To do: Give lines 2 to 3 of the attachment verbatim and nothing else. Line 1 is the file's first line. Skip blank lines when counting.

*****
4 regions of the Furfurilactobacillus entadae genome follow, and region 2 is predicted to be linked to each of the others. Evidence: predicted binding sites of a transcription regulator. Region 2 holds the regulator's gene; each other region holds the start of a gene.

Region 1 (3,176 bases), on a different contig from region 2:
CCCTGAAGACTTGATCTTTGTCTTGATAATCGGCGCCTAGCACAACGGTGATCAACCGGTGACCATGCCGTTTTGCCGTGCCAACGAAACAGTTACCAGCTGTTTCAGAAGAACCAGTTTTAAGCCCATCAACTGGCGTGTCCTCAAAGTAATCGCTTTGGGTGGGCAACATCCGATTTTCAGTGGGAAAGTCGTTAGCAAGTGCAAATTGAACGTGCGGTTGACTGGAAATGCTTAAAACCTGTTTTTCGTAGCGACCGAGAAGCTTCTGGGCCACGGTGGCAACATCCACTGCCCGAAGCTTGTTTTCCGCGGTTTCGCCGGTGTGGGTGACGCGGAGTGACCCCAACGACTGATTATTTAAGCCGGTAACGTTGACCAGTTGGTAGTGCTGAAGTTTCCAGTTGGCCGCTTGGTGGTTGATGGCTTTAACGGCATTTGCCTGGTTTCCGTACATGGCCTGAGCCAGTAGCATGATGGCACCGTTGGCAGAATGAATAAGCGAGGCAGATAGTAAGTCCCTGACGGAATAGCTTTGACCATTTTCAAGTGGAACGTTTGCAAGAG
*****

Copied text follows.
Region 1 (3,176 bases), on a different contig from region 2:
CCCTGAAGACTTGATCTTTGTCTTGATAATCGGCGCCTAGCACAACGGTGATCAACCGGTGACCATGCCGTTTTGCCGTGCCAACGAAACAGTTACCAGCTGTTTCAGAAGAACCAGTTTTAAGCCCATCAACTGGCGTGTCCTCAAAGTAATCGCTTTGGGTGGGCAACATCCGATTTTCAGTGGGAAAGTCGTTAGCAAGTGCAAATTGAACGTGCGGTTGACTGGAAATGCTTAAAACCTGTTTTTCGTAGCGACCGAGAAGCTTCTGGGCCACGGTGGCAACATCCACTGCCCGAAGCTTGTTTTCCGCGGTTTCGCCGGTGTGGGTGACGCGGAGTGACCCCAACGACTGATTATTTAAGCCGGTAACGTTGACCAGTTGGTAGTGCTGAAGTTTCCAGTTGGCCGCTTGGTGGTTGATGGCTTTAACGGCATTTGCCTGGTTTCCGTACATGGCCTGAGCCAGTAGCATGATGGCACCGTTGGCAGAATGAATAAGCGAGGCAGATAGTAAGTCCCTGACGGAATAGCTTTGACCATTTTCAAGTGGAACGTTTGCAAGAG